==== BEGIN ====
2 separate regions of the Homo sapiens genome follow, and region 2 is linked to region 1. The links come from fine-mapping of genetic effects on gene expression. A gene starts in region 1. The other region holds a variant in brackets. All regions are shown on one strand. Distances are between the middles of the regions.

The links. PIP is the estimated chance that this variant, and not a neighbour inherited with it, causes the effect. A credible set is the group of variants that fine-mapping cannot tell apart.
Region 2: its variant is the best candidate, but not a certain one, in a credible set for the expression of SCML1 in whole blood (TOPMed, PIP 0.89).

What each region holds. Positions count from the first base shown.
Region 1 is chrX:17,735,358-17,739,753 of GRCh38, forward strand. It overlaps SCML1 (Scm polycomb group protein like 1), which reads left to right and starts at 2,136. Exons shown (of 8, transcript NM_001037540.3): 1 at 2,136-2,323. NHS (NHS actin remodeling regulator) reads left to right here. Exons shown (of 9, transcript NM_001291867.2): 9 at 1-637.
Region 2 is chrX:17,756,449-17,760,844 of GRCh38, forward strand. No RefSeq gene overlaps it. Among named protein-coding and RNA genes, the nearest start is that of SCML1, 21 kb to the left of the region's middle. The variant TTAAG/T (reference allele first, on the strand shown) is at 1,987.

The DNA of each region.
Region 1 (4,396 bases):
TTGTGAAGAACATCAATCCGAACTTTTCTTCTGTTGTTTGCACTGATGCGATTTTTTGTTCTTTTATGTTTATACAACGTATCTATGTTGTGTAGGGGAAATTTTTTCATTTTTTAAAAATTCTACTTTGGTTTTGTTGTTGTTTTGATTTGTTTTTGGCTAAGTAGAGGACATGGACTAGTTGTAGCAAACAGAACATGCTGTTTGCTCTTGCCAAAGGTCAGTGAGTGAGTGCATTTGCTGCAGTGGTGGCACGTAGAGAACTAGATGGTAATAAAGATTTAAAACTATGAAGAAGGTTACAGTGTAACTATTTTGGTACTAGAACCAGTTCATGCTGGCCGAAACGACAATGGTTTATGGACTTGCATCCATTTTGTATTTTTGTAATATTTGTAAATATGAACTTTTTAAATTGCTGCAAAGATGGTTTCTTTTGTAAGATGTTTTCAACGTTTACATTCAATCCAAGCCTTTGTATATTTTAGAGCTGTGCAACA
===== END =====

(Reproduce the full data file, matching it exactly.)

2 separate regions of the Homo sapiens genome follow, and region 2 is linked to region 1. The links come from fine-mapping of genetic effects on gene expression. A gene starts in region 1. The other region holds a variant in brackets. All regions are shown on one strand. Distances are between the middles of the regions.

The links. PIP is the estimated chance that this variant, and not a neighbour inherited with it, causes the effect. A credible set is the group of variants that fine-mapping cannot tell apart.
Region 2: its variant is the best candidate, but not a certain one, in a credible set for the expression of SCML1 in whole blood (TOPMed, PIP 0.89).

What each region holds. Positions count from the first base shown.
Region 1 is chrX:17,735,358-17,739,753 of GRCh38, forward strand. It overlaps SCML1 (Scm polycomb group protein like 1), which reads left to right and starts at 2,136. Exons shown (of 8, transcript NM_001037540.3): 1 at 2,136-2,323. NHS (NHS actin remodeling regulator) reads left to right here. Exons shown (of 9, transcript NM_001291867.2): 9 at 1-637.
Region 2 is chrX:17,756,449-17,760,844 of GRCh38, forward strand. No RefSeq gene overlaps it. Among named protein-coding and RNA genes, the nearest start is that of SCML1, 21 kb to the left of the region's middle. The variant TTAAG/T (reference allele first, on the strand shown) is at 1,987.

The DNA of each region.
Region 1 (4,396 bases):
TTGTGAAGAACATCAATCCGAACTTTTCTTCTGTTGTTTGCACTGATGCGATTTTTTGTTCTTTTATGTTTATACAACGTATCTATGTTGTGTAGGGGAAATTTTTTCATTTTTTAAAAATTCTACTTTGGTTTTGTTGTTGTTTTGATTTGTTTTTGGCTAAGTAGAGGACATGGACTAGTTGTAGCAAACAGAACATGCTGTTTGCTCTTGCCAAAGGTCAGTGAGTGAGTGCATTTGCTGCAGTGGTGGCACGTAGAGAACTAGATGGTAATAAAGATTTAAAACTATGAAGAAGGTTACAGTGTAACTATTTTGGTACTAGAACCAGTTCATGCTGGCCGAAACGACAATGGTTTATGGACTTGCATCCATTTTGTATTTTTGTAATATTTGTAAATATGAACTTTTTAAATTGCTGCAAAGATGGTTTCTTTTGTAAGATGTTTTCAACGTTTACATTCAATCCAAGCCTTTGTATATTTTAGAGCTGTGCAACA